A Comprehensive Real-World Distillation Experiment

  • Christos G. Kazameas Lehigh University • Bethlehem, PA 18015
  • Kaitlin N. Keller Lehigh University • Bethlehem, PA 18015
  • William L. Luyben Lehigh University • Bethlehem, PA 18015

Abstract

Most undergraduate mass-transfer and separation courses cover the design of distillation columns, and many undergraduate laboratories have distillation experiments. In many cases, the treatment is restricted to simple column configurations and simplifying assumptions are made so as to convey only the basic concepts.

In industry, the analysis of a real operating distillation column is a very important issue in terms of improving performance (maximizing capacity, minimizing energy consumption, etc.). Few of the simplifying assumptions apply, and a rigorous analysis is required to achieve accurate results.

This paper discusses a distillation experiment that brings out many important practical aspects of using operating data from a typically complex distillation process to assess performance. The complexities include an economizer (feed preheated by overhead vapor), non-optimum feed tray location, inefficient trays, subcooled reflux and subcooled feed. Experimental results are compared to the predictions of computer simulations. Both total reflux operation and normal operation with feed and product streams are explored. One of the most important concepts derived from the experiment is how to startup the process.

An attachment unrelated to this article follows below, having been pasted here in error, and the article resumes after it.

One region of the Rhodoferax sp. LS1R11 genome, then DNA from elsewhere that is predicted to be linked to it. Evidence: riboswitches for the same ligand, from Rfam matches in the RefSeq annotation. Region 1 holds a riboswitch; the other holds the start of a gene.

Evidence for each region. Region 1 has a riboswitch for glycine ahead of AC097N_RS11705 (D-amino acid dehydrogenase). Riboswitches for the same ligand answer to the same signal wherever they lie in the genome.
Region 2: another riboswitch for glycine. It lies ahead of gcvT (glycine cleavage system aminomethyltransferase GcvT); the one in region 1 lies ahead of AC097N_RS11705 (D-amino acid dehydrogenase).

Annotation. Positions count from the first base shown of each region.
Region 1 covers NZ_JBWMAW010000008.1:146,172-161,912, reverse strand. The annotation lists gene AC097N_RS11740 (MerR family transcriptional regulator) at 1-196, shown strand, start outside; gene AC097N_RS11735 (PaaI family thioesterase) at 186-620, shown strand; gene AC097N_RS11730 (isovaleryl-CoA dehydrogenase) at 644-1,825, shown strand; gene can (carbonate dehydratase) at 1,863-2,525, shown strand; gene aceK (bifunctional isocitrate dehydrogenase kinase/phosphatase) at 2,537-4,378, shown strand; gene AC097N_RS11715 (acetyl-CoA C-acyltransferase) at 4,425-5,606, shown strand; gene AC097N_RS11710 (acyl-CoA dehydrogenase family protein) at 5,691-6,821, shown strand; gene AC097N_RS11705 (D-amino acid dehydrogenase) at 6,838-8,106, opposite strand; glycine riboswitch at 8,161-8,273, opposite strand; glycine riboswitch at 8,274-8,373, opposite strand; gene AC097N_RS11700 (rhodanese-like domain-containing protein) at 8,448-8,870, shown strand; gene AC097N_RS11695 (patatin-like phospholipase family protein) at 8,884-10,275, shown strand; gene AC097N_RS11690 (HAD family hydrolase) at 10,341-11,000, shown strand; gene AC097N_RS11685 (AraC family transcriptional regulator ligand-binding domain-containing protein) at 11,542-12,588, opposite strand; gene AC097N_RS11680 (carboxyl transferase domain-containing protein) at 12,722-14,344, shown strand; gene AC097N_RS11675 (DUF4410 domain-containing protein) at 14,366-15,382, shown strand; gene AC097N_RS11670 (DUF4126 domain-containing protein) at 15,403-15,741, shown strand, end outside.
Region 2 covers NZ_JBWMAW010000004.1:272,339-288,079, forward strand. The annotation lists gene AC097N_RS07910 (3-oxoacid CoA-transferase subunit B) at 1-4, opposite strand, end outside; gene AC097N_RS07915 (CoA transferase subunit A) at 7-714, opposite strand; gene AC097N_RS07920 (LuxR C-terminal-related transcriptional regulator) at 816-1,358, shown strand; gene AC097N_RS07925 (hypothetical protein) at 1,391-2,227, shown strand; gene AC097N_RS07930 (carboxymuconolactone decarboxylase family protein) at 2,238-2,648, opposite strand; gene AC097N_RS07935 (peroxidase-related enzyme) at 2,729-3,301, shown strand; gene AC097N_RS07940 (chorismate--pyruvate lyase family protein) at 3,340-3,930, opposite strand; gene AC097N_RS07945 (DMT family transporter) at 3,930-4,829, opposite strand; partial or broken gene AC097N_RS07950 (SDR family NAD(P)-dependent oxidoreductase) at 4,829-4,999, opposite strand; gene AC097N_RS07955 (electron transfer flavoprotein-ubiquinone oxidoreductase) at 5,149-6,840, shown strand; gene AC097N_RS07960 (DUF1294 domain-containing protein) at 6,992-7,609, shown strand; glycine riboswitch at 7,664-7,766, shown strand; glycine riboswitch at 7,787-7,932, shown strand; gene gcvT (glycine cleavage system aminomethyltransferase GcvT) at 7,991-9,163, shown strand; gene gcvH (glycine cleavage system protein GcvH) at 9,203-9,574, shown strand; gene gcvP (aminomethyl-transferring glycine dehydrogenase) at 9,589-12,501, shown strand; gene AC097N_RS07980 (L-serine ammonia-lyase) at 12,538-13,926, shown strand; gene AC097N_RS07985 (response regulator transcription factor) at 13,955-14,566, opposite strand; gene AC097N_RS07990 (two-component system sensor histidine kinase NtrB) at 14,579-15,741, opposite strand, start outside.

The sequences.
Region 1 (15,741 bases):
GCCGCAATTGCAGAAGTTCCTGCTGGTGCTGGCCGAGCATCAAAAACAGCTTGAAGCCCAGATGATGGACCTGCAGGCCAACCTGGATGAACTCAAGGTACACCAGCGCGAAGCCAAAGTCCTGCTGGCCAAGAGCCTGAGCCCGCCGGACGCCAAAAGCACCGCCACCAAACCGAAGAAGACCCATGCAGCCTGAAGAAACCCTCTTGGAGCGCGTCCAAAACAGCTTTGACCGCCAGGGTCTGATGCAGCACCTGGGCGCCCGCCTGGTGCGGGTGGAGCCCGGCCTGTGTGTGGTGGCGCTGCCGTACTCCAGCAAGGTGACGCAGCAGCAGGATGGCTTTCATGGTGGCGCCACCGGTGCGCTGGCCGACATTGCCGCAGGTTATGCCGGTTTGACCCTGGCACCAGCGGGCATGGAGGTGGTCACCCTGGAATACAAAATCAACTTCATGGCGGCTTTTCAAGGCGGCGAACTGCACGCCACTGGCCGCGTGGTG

Author Biographies

Christos G. Kazameas, Lehigh University • Bethlehem, PA 18015

Christos Kazameas studied chemical engineering at Lehigh University. A New Jersey native, he now resides in Lewisburg, WV.  Christos is employed as a materials engineer for UTC Aerospace Systems where his primarily focus is on elastomer compounding and development of aircraft de-icing systems.


Kaitlin N. Keller, Lehigh University • Bethlehem, PA 18015

Kaitlin Keller graduated from Lehigh University in May 2014 with a B.S. in chemical engineering and minor in Spanish with high honors. She works at Merck and Co. doing process development work on vaccines and biologics. Kaitlin is also a part of AIChE at the national level and on the board of the local Delaware Valley Section.


William L. Luyben, Lehigh University • Bethlehem, PA 18015

William L. Luyben has taught at Lehigh for 47 years in the areas of process design and process control. He is the author of 14 books and more than 280 papers.


Published
2015-07-15
Section
Manuscripts